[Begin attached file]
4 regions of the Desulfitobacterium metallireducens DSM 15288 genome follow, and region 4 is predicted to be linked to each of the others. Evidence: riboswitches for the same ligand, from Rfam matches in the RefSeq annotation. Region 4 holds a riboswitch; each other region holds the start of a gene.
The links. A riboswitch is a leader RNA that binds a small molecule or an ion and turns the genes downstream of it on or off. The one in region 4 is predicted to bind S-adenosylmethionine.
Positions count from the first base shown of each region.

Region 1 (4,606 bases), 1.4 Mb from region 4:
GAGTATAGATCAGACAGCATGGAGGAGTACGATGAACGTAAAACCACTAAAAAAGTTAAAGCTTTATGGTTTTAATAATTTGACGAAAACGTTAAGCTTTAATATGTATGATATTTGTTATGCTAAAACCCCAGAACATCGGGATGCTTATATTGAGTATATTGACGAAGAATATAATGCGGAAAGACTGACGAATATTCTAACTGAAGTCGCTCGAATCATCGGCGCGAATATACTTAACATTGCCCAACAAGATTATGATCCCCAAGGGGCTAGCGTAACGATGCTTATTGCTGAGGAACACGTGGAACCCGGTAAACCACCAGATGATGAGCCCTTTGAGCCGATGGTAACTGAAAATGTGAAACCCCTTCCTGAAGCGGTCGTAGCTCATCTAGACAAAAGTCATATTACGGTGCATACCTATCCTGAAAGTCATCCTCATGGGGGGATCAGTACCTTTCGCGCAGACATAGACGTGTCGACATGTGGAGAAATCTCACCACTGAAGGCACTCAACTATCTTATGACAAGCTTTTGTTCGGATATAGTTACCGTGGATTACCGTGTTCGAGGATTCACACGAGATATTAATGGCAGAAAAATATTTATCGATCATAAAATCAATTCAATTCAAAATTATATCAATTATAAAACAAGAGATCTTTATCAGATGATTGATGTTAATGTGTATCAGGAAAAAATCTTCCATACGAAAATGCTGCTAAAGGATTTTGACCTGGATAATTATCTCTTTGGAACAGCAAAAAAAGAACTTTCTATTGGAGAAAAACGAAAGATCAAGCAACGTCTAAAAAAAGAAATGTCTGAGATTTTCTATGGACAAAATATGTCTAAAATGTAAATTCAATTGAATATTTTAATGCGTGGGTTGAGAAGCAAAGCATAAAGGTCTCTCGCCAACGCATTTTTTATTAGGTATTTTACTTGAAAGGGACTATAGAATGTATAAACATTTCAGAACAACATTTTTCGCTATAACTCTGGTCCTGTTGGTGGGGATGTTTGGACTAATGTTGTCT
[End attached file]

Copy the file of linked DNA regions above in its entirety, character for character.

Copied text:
4 regions of the Desulfitobacterium metallireducens DSM 15288 genome follow, and region 4 is predicted to be linked to each of the others. Evidence: riboswitches for the same ligand, from Rfam matches in the RefSeq annotation. Region 4 holds a riboswitch; each other region holds the start of a gene.
The links. A riboswitch is a leader RNA that binds a small molecule or an ion and turns the genes downstream of it on or off. The one in region 4 is predicted to bind S-adenosylmethionine.
Positions count from the first base shown of each region.

Region 1 (4,606 bases), 1.4 Mb from region 4:
GAGTATAGATCAGACAGCATGGAGGAGTACGATGAACGTAAAACCACTAAAAAAGTTAAAGCTTTATGGTTTTAATAATTTGACGAAAACGTTAAGCTTTAATATGTATGATATTTGTTATGCTAAAACCCCAGAACATCGGGATGCTTATATTGAGTATATTGACGAAGAATATAATGCGGAAAGACTGACGAATATTCTAACTGAAGTCGCTCGAATCATCGGCGCGAATATACTTAACATTGCCCAACAAGATTATGATCCCCAAGGGGCTAGCGTAACGATGCTTATTGCTGAGGAACACGTGGAACCCGGTAAACCACCAGATGATGAGCCCTTTGAGCCGATGGTAACTGAAAATGTGAAACCCCTTCCTGAAGCGGTCGTAGCTCATCTAGACAAAAGTCATATTACGGTGCATACCTATCCTGAAAGTCATCCTCATGGGGGGATCAGTACCTTTCGCGCAGACATAGACGTGTCGACATGTGGAGAAATCTCACCACTGAAGGCACTCAACTATCTTATGACAAGCTTTTGTTCGGATATAGTTACCGTGGATTACCGTGTTCGAGGATTCACACGAGATATTAATGGCAGAAAAATATTTATCGATCATAAAATCAATTCAATTCAAAATTATATCAATTATAAAACAAGAGATCTTTATCAGATGATTGATGTTAATGTGTATCAGGAAAAAATCTTCCATACGAAAATGCTGCTAAAGGATTTTGACCTGGATAATTATCTCTTTGGAACAGCAAAAAAAGAACTTTCTATTGGAGAAAAACGAAAGATCAAGCAACGTCTAAAAAAAGAAATGTCTGAGATTTTCTATGGACAAAATATGTCTAAAATGTAAATTCAATTGAATATTTTAATGCGTGGGTTGAGAAGCAAAGCATAAAGGTCTCTCGCCAACGCATTTTTTATTAGGTATTTTACTTGAAAGGGACTATAGAATGTATAAACATTTCAGAACAACATTTTTCGCTATAACTCTGGTCCTGTTGGTGGGGATGTTTGGACTAATGTTGTCT